MELISSA BLOCK, HOST:
Investigators in New York City are ripping up the basement of an apartment building in hopes of solving a decades-old mystery. What happened to 6-year-old Etan Patz?
On May 25, 1979, the first-grader was walking alone to his school bus stop for the first time ever - two, short blocks - when he disappeared. His body was never found. No one was ever criminally charged. The disappearance of Etan Patz transfixed the city - and well beyond. He was one of the first missing child cases to attract national attention.
Journalist Lisa Cohen spent years looking into the case for her book "After Etan: The Missing Child Case That Held America Captive." And she joins me now from New York.
Lisa, welcome to the program.
LISA COHEN: Thanks for having me.
BLOCK: Let's talk just a bit about that day in 1979 when Etan disappeared. We mentioned he was walking alone to the school bus stop and, as you write in your book, this was something he had been begging his parents to allow him to do.
COHEN: Yeah. There were a lot of children who walked on their own to the bus stop. It was not considered anything out of the ordinary, and he was in first grade. And it was coming to the end of the school year, and he'd been asking for this kind of independence, and they had been considering it. And this was just a morning when circumstances came together and they said he could do it.
BLOCK: How would you describe the impact of Etan Patz's disappearance not only in New York City, but well beyond?
COHEN: Well, certainly, in New York City, there were posters printed up with his picture on them - and he had this angelic face - and they were plastered everywhere. They started in Soho. And they spread uptown, and they went downtown. And at a certain point, a travel agency actually distributed them abroad. They went to several different countries; they were printed in different languages.
So I often say that there was sort of a before Etan, and an after Etan. Before Etan, certainly in that neighborhood, they went from being very comfortable in their neighborhood to really being afraid for their children. And it changed the way, I think, everyone treats children and safety issues.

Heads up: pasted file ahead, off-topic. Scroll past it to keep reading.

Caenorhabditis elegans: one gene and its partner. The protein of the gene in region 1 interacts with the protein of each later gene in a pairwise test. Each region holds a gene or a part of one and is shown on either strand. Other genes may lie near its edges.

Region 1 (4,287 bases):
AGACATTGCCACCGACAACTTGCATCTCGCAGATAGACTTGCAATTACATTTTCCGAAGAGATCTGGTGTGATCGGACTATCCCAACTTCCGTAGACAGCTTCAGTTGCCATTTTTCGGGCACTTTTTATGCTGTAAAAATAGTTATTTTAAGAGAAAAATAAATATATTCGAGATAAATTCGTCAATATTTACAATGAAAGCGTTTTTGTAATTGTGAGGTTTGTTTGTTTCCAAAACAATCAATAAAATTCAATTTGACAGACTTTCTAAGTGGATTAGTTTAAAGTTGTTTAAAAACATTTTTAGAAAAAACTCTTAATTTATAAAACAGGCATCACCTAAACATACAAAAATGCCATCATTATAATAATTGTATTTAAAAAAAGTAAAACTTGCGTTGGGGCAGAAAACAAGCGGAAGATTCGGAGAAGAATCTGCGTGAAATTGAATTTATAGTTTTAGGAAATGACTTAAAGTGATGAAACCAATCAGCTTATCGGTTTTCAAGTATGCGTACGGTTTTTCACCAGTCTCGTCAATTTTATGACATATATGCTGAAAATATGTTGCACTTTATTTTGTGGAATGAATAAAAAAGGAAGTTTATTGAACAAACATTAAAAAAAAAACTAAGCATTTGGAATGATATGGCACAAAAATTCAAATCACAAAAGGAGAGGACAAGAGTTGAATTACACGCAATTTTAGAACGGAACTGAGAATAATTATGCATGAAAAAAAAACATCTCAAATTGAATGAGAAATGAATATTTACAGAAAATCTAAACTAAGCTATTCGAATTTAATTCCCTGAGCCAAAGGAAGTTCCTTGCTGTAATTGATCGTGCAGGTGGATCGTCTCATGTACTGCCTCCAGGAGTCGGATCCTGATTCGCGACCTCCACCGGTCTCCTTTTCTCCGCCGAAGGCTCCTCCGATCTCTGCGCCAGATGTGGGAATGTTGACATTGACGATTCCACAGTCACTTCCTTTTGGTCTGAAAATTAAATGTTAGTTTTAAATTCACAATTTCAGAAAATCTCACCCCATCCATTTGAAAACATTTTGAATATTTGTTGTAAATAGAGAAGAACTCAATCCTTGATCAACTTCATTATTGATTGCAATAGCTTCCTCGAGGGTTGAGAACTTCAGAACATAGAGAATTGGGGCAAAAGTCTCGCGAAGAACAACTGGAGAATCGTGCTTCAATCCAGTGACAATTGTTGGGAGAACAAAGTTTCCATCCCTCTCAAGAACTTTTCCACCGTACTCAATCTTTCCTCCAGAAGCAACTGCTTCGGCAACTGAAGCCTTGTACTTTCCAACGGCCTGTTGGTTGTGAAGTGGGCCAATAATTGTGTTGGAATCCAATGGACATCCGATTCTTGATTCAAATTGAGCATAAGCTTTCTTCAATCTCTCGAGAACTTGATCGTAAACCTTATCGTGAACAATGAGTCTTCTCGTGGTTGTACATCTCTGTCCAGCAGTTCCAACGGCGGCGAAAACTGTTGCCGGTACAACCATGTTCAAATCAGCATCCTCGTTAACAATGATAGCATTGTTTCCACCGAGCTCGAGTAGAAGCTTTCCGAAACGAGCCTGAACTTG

BLOCK: Yeah. And of course, this was many, many years before anything like the Amber Alerts that we know now and this focus on missing children.
COHEN: I think that's - yeah. I mean, I certainly think that it was, in part, what led to all those things, things put in place to track children. There were - you know, Etan left his house in the morning. And they didn't know until 4:30, when he didn't get off the bus, that he was gone. So things changed in that regard. There are - now, there are alert systems that, you know, often, you are called if your child doesn't arrive at school and you don't call in to say that they're sick.
BLOCK: Thirty-three years now after Etan Patz disappeared, why this new search in New York?
COHEN: I think there were a couple of things. One, there's a new district attorney and they've started over, and, right from the beginning, looked at everything; talked to everyone. And they're excavating this basement, which was occupied at one point by a man named Othniel Miller, who was a carpenter-slash-handyman who was a fixture in the neighborhood. And Etan used to spend time with him, sort of helping him with his carpentry. And at one point in the investigation, he said to authorities that he had just laid this new concrete floor in his basement; and he said, you know, you can dig it up if you want, as long as somebody pays me for it.
BLOCK: You know, there was a primary suspect in this case, a man named Jose Ramos, who's a convicted...
BLOCK: ...child molester. Never criminally charged in this case...
BLOCK: ...but the Patz family did win a civil judgment against him, right?
COHEN: That's right. In 2004, he was declared responsible for the death of Etan.
BLOCK: And this may stand that on its head, you think?
COHEN: It may stand that on its head, or it may also lead to an investigation that uncovers some kind of link between the two men, or between Jose Ramos and the basement. I think there are a lot of unknowns at this point.
BLOCK: Lisa, I know you interviewed Etan's parents for your book. I believe you also spoke with his father, Stan, after this latest news about this new search.
BLOCK: What has he told you?
COHEN: Well, he's very contained and very reserved. And he's - over the last 33 years, has had so many ups and downs where they thought they had the big break, and then there was the disappointment that followed. So he's very careful about not letting himself react until there is something, really, to react to. But he's also, clearly, very grateful that there's something happening. And as he always says to me, something is better than nothing.
BLOCK: I've been talking with Lisa Cohen. Her book is titled "After Etan: The Missing Child Case That Held America Captive." Lisa, thank you very much.
COHEN: Thank you for having me. Transcript provided by NPR, Copyright NPR.